According to a plethora of research, meetings can kill employee productivity and drive a wooden stake through staff morale. The main problem, it seems, is that meetings suck up way too much time. Employees ranked meetings as the top workplace time waster in a survey last year by Salary.com. That jibes with a 2014 study by Atlassian showing the average employee spends 31 hours – nearly a full work week – in 62 meetings per month.
Even if your coworkers are at a meeting, their minds might not be. In the Atlassian survey, 91 per cent of workers admitted to daydreaming during meetings, 73 per cent said they do other work and 39 per cent have actually taken a nap. The last figure is no shocker, since a 2010 study found one in five U.S. employees has fallen asleep during a meeting.
If you’ve ever found yourself trapped at a useless, interminable meeting (and really, who hasn’t?) then you’ve been ‘meetnapped.’ That’s how the cheeky wags at UrbanDictionary.com define the ordeal of being “forced to sit through a useless meeting that puts you to sleep with your eyes open.”
But the impact on the bottom line is no laughing matter. Atlassian estimates that U.S. businesses waste $37 billion a year in salary costs on pointless meetings. This past summer, Mattel Inc. issued a memo ordering staff to hold “no more than a TOTAL (that’s their capitalization, not mine) of three meetings to make any decision.”
Why? Seeking the culprit behind Mattel’s sagging sales, managers discovered endless meetings were killing creativity. For example, it took eight meetings just to redesign Barbie’s school uniform crest and nearly a year of weekly meetings to retool a website.
Clearly, meetings have gotten out of hand. Here are some tips – and technologies – to deal with meeting overload.
Be brief: Once your meeting hits the 30-minute mark, almost 75 per cent of people tune out to do other things like checking email, according to a 2012 study.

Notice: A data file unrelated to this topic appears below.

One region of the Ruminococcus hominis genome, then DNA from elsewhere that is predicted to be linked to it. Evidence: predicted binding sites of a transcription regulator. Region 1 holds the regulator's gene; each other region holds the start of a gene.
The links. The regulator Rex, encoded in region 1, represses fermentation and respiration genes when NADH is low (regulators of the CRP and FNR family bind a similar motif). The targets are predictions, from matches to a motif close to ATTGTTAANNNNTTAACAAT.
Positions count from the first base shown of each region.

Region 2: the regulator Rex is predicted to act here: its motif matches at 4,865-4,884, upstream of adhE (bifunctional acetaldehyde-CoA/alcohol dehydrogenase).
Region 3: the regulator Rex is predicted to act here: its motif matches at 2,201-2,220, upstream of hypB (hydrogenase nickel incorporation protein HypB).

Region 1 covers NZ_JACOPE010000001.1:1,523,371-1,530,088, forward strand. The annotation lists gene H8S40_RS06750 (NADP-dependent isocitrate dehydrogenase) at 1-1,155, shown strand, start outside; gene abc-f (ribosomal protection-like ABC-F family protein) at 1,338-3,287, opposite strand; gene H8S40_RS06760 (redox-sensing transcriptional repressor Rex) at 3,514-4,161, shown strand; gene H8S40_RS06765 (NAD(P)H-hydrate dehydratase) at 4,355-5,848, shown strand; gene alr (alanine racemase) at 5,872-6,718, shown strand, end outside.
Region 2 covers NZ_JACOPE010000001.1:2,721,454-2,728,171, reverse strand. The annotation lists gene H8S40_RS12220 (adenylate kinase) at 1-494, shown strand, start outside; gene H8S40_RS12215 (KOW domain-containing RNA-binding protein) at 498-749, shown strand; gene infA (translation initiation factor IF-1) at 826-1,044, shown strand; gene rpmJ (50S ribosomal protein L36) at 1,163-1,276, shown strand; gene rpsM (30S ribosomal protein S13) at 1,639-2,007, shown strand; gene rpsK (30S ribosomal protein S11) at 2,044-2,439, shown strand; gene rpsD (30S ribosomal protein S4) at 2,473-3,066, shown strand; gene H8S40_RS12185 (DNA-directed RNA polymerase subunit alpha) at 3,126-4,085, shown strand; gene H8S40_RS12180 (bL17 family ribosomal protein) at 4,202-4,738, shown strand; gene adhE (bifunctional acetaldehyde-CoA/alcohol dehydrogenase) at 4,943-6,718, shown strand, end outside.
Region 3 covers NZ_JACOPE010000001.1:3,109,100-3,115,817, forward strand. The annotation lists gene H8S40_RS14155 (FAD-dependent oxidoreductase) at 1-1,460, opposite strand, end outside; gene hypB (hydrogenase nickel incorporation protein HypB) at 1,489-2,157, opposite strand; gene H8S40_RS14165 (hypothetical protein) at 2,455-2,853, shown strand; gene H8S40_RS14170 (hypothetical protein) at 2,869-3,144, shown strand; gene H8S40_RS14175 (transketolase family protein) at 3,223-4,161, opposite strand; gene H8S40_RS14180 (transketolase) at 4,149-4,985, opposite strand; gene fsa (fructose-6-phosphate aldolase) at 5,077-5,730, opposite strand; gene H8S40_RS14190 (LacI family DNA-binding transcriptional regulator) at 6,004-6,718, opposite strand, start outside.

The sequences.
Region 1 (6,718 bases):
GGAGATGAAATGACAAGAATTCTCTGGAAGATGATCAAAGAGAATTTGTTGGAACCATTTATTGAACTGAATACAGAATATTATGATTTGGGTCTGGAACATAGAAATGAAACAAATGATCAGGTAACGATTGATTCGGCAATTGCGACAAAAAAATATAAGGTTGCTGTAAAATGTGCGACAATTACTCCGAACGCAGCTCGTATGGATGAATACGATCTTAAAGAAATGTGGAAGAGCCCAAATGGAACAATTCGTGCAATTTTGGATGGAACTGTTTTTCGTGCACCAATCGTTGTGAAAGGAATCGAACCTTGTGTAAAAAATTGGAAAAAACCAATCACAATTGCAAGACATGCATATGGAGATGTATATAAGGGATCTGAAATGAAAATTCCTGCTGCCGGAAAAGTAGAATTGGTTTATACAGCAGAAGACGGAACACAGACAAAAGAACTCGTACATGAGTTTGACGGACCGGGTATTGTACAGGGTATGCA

Finish on time: Make sure your meetings end on schedule. It forces people to use the time efficiently and keeps the agenda moving. Google Ventures even puts a huge timer in the room to keep things on track.
Keep it small: Google Inc. has limited its meetings to 10 people or less since 2011 in an effort to remain as nimble as a startup.
Time it right: Analysis of two million responses to 530,000 scheduled events suggested the worst time to set a meeting is before 10 a.m. – everyone is presumably still getting through their coffee, breakfast and email inbox. Meetings held Tuesdays at 2:30 p.m. have the best attendance rate.
Consider banning some technologies: Devices can be distracting. Barack Obama barred smartphones from cabinet meetings and the leaders of France and Britain followed suit. They may have a point: former U.S. presidential candidate John McCain got caught playing poker on his phone during a 2013 senate hearing.
…but using others: Videoconferencing and webconferencing allow your staff to attend meetings from anywhere, letting them work flexibly while cutting travel and long distance costs. Unified communications and collaboration technology can make meetings more productive through real-time screen sharing, file sharing and instant messaging. Cloud-based versions can be even more scalable and cost effective.
If your team members get the hang of using these solutions to collaborate and share project updates regularly, who knows? You might just be able to eliminate some meetings entirely.